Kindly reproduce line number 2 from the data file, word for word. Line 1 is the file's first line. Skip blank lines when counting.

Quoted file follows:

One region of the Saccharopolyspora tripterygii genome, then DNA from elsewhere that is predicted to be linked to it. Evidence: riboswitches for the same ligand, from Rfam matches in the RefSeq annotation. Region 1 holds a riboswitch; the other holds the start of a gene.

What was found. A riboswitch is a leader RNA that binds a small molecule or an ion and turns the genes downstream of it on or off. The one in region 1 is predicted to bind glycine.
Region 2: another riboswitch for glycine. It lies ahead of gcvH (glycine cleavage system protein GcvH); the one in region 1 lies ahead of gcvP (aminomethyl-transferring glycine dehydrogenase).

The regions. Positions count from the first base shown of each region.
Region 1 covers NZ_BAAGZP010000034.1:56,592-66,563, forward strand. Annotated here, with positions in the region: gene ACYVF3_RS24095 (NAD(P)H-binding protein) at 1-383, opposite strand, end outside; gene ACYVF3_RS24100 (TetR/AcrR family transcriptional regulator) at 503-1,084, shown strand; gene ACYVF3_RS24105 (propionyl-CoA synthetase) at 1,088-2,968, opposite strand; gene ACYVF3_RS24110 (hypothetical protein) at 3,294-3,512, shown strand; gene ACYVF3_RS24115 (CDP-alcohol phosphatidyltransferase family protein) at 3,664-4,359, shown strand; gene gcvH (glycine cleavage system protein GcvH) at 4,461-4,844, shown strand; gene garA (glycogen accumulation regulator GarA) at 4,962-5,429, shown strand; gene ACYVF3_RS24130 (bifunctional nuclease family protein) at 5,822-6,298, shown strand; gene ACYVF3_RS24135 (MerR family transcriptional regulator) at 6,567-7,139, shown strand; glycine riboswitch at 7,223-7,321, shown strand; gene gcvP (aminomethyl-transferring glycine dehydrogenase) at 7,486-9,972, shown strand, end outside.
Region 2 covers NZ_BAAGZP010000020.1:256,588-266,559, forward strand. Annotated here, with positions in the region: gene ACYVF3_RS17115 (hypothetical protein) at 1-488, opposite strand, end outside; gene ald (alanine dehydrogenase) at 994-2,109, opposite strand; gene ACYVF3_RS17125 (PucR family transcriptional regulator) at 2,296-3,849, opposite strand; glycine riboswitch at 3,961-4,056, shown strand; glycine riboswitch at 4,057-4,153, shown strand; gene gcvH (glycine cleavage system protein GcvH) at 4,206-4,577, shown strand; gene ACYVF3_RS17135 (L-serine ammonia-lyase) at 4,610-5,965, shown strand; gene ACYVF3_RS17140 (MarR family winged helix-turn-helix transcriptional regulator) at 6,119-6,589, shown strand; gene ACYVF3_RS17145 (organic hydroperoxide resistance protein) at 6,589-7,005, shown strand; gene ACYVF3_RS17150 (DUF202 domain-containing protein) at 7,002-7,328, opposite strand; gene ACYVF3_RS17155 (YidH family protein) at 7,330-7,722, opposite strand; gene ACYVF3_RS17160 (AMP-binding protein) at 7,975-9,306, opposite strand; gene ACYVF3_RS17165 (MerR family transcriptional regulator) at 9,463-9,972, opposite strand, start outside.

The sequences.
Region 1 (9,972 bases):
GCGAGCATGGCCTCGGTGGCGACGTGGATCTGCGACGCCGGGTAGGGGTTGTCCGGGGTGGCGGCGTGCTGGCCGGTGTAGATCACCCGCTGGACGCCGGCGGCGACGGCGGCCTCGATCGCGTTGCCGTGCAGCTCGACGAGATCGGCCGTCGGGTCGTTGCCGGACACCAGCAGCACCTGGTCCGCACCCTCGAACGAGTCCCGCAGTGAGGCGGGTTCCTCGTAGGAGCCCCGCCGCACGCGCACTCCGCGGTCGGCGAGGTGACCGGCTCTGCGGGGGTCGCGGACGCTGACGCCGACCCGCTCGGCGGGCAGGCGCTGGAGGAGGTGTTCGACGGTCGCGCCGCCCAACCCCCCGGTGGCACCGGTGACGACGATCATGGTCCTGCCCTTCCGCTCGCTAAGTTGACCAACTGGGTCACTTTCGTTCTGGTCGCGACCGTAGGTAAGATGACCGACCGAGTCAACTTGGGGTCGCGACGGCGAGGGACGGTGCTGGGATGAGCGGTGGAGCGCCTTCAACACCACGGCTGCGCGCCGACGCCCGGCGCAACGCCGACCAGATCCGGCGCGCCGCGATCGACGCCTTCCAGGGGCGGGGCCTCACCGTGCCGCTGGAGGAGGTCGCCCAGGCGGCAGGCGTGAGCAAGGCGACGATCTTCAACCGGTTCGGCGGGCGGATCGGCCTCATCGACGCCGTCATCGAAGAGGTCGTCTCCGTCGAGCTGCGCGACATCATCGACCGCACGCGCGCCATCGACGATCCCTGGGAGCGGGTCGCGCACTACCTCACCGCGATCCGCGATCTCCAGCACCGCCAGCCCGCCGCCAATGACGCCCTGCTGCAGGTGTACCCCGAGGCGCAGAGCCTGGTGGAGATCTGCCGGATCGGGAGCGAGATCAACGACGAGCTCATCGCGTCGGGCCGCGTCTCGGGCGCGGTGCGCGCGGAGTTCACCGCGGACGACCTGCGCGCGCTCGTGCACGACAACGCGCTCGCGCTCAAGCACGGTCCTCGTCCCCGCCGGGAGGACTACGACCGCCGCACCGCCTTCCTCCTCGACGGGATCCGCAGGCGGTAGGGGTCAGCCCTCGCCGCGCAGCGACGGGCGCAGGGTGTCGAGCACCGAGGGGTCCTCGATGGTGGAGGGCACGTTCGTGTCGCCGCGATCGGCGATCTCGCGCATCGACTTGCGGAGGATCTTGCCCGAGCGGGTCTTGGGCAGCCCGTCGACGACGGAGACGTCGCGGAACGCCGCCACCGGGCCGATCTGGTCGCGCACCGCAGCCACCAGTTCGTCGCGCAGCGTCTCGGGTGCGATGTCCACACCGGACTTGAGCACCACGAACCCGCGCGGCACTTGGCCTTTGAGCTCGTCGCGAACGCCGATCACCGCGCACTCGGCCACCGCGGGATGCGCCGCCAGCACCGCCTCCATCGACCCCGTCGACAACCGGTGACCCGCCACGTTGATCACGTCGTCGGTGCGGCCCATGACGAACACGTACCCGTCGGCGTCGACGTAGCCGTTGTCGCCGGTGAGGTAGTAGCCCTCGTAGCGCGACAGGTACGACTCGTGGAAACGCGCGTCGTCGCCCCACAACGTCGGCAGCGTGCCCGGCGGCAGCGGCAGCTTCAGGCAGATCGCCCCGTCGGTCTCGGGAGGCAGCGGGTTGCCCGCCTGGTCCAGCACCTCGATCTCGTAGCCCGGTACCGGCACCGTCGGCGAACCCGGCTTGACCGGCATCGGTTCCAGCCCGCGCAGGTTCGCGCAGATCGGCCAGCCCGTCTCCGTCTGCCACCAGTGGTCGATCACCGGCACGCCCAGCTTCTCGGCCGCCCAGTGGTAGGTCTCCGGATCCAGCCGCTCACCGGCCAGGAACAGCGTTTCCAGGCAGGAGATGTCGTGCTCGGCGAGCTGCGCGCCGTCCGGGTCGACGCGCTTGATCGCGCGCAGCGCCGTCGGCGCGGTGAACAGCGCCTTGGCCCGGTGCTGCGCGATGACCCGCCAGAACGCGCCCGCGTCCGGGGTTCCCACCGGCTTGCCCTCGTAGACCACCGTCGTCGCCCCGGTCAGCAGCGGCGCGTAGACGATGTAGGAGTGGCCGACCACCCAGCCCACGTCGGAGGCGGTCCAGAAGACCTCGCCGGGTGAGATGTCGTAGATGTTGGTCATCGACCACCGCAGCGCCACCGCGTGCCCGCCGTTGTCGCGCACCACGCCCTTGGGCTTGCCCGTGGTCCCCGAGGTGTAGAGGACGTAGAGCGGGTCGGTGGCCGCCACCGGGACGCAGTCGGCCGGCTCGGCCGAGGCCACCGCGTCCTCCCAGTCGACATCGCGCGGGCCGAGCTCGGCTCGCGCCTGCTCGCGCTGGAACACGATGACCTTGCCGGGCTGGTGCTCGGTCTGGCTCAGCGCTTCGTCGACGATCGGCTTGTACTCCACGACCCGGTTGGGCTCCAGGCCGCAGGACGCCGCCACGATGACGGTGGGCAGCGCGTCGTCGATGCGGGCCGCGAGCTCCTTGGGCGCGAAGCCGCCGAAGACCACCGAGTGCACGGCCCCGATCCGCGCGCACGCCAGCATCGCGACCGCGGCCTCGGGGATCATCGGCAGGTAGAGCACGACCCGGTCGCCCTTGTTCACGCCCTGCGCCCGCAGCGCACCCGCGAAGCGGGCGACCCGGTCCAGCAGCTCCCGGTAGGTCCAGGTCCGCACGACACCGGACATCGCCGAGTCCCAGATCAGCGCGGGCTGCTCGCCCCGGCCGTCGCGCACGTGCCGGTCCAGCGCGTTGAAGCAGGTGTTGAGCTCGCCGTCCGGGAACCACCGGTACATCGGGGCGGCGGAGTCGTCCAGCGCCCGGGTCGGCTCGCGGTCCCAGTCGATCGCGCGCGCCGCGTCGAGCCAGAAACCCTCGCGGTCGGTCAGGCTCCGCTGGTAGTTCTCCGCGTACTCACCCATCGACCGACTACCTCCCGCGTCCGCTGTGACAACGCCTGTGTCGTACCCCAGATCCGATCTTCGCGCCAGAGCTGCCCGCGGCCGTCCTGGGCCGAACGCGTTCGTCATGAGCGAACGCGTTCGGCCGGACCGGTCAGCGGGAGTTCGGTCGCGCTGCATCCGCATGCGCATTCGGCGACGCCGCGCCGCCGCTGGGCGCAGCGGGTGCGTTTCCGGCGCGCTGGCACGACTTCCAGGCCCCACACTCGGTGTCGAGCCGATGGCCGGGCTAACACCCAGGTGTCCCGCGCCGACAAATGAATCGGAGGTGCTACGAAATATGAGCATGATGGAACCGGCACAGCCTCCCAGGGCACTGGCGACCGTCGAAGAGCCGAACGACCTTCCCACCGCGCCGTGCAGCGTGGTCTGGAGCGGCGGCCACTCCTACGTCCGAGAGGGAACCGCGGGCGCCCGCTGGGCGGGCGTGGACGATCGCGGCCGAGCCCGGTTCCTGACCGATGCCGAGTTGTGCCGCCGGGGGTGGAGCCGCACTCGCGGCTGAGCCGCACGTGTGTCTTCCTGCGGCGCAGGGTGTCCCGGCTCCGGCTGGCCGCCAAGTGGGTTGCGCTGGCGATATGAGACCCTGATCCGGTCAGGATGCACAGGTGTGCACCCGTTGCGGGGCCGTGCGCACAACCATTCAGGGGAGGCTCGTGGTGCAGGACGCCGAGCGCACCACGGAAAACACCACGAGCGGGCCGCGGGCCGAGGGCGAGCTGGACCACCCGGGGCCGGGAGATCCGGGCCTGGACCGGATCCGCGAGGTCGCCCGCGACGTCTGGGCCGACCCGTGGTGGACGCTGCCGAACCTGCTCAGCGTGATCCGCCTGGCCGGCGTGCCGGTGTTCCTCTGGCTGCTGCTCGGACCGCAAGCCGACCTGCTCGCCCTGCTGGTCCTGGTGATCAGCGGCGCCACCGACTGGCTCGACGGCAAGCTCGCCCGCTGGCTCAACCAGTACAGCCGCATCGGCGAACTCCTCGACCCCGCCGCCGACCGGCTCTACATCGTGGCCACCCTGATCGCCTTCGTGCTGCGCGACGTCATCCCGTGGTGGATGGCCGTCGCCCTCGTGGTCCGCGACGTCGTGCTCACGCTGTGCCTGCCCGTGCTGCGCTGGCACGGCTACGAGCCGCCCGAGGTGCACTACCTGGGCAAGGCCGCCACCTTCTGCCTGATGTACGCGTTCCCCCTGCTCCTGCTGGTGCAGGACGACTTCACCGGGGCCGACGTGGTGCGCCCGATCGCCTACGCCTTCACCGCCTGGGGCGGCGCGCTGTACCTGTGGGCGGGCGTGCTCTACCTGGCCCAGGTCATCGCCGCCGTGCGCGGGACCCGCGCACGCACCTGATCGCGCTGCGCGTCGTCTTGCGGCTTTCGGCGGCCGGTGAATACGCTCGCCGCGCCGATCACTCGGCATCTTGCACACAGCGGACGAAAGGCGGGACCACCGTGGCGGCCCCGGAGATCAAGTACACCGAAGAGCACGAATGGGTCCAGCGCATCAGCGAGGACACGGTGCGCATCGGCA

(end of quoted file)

What was found. A riboswitch is a leader RNA that binds a small molecule or an ion and turns the genes downstream of it on or off. The one in region 1 is predicted to bind glycine.